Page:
An analytics system established three years ago by the Centers for Medicare & Medicaid Services has identified or prevented $820 million in inappropriate payments, according to a CMS news release.
The system, dubbed the “Fraud Prevention System” uses predictive analytics to find questionable billing patterns and claims. A similar system is used by credit care companies, according to the news release. Created in 2010 by the Small Business Jobs Act, the Fraud Prevention System has become an important tool for CMS in its efforts to preserve the Medicare Trust Funds and stop fraud, the news release said. The Affordable Care act also has played a role in allowing the creation of the Fraud Prevention System, according to the news release.
In addition to identifying suspicious patterns in real time, the system also reviews past patterns that may show signs of fraudulence, the news release said. Among cases of fraud the system has uncovered was a problematic billing patterns involving a podiatry provider, with the case ending up being referred to law enforcement, the news release said. Another case involved suspicious trips by an ambulance provider who in three years before the system was in place, was paid more than $1.5 million for transporting more than 4,500 beneficiaries. An investigation revealed major inefficiencies or insufficient lack of documentation, the release said, and the provider’s Medicare enrollment was revoked. The results of that investigation also were referred to law enforcement.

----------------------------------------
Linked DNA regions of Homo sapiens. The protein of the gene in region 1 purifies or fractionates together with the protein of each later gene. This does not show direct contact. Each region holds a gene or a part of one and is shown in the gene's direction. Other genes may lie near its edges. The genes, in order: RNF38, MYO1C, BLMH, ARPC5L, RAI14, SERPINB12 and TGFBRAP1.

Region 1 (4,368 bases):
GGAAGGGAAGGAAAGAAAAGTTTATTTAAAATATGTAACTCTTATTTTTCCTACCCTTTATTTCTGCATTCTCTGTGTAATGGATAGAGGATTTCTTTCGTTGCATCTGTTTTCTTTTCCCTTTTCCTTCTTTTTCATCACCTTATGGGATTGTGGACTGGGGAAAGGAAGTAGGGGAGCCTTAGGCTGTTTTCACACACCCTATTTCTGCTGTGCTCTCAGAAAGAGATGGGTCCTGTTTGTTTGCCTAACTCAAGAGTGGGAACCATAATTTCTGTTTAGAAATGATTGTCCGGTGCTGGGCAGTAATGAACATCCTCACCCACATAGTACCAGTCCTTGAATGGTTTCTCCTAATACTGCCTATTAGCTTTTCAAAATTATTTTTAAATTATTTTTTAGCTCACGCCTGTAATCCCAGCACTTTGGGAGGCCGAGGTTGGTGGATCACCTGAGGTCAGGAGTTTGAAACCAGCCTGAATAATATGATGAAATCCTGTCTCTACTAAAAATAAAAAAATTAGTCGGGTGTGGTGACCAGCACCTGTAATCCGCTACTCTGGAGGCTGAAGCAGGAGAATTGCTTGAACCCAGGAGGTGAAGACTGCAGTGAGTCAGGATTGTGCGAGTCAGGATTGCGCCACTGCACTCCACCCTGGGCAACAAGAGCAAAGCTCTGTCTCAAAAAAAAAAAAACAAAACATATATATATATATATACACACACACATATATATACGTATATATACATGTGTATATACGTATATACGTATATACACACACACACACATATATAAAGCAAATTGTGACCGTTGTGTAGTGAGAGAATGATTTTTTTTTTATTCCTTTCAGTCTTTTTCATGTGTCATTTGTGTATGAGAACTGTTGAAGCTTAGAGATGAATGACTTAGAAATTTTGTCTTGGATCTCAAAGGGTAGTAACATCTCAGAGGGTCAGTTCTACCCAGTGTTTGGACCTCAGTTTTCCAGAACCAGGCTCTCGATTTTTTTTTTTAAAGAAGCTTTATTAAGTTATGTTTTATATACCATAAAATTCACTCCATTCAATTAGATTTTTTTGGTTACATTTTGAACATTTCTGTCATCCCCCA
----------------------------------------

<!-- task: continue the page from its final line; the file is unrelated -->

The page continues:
In a 2012 report to Congress, CMS said it had implemented the system nationwide to better coordinate fraud-fighting efforts across program integrity contractors’ jurisdictions. CMS also saved $3 for every $1 spent on the system, the report said. Within the first year, the system prevented or identified an estimated $115.4 million in payments, CMS told Congress. CMS also highlighted its modern, 21st century approach to tracking fraud, which includes the creation of twin pillars to address fraud nationally on multiple levels. The Fraud Prevention System is one of those pillars, according to CMS, with an Automated Provider Screening System serving as the other pillar. The screening system identifies ineligible providers prior to their enrollment or revalidation, the report said. It also allows CMS to systematically screen providers against thousands of data sources, including licensing and criminal records, CMS told Congress in the report.
“We are proving that in a modern healthcare system you can both fight fraud and avoid creating hassles for the vast majority of physicians who simply want to get paid for services rendered. The key is data,” CMS Acting Administrator Andy Slavitt said in the news release. ”Very few investments have a 10:1 return on taxpayer money.”
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